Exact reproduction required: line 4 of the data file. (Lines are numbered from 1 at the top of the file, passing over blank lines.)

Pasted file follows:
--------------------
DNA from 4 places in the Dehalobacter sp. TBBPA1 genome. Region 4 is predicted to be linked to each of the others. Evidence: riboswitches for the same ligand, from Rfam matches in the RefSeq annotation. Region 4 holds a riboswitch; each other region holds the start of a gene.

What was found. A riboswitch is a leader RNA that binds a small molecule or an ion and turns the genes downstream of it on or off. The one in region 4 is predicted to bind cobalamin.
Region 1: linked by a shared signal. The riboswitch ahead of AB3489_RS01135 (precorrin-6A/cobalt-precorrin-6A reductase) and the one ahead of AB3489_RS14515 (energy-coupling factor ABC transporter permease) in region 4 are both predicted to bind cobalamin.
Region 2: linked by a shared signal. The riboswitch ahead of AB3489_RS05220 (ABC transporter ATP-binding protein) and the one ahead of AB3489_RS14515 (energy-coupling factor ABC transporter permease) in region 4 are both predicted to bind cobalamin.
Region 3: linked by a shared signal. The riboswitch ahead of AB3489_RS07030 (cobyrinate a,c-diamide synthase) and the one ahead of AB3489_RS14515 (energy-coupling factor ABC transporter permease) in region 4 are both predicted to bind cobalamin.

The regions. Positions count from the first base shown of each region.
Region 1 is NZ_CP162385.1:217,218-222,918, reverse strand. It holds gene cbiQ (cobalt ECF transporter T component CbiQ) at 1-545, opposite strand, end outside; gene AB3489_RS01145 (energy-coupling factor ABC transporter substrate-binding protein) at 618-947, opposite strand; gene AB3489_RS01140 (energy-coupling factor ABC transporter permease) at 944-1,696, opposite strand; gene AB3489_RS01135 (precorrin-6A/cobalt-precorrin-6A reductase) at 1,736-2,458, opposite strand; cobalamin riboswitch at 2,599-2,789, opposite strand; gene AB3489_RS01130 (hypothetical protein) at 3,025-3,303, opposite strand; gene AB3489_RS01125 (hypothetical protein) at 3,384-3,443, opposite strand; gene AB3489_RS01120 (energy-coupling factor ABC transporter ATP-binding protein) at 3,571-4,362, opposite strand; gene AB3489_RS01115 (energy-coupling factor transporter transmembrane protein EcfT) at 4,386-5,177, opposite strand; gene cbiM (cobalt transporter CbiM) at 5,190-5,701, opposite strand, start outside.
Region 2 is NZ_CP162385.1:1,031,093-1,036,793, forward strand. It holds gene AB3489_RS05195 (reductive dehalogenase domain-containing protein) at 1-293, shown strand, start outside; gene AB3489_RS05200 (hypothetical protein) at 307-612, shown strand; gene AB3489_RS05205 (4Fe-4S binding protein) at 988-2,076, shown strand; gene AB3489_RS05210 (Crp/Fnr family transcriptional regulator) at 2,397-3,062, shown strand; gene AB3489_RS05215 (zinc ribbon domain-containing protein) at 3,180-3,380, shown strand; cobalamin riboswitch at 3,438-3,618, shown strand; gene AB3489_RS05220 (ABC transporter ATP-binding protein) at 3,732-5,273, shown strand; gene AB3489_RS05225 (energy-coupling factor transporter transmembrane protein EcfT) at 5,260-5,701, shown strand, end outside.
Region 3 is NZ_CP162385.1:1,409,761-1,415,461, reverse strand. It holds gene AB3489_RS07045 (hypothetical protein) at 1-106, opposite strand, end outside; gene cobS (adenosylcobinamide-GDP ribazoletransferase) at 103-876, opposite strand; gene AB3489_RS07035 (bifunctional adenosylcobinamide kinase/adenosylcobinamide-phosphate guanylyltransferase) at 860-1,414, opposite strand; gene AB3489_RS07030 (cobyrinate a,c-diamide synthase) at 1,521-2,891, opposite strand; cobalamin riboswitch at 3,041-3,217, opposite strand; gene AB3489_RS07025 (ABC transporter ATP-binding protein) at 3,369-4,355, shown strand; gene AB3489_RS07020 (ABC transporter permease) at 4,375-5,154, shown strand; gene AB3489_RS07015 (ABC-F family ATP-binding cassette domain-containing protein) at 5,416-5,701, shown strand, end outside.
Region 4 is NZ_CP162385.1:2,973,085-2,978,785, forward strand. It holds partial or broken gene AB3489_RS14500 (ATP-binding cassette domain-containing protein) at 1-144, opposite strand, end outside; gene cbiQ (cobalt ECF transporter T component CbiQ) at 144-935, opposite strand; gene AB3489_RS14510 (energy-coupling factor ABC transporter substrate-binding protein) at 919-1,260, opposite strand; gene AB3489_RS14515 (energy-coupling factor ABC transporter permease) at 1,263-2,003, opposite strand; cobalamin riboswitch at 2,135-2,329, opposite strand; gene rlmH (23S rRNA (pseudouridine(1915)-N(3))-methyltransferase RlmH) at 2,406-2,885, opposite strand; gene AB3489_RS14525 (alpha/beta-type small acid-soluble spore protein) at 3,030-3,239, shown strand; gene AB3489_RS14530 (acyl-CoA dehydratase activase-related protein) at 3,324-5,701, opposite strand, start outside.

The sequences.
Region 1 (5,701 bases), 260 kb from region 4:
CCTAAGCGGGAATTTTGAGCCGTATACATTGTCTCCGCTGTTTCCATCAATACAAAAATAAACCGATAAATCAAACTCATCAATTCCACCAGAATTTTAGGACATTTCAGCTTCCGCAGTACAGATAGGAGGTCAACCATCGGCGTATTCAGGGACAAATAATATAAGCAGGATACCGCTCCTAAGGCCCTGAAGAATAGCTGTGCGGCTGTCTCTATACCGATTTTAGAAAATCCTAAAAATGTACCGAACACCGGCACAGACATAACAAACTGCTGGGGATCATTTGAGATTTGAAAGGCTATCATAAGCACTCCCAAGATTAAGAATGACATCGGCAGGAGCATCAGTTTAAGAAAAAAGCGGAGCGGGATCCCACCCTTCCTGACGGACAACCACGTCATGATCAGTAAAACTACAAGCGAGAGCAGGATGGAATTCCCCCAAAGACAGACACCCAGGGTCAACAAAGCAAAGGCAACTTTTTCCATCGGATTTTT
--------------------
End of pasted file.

Region 2: linked by a shared signal. The riboswitch ahead of AB3489_RS05220 (ABC transporter ATP-binding protein) and the one ahead of AB3489_RS14515 (energy-coupling factor ABC transporter permease) in region 4 are both predicted to bind cobalamin.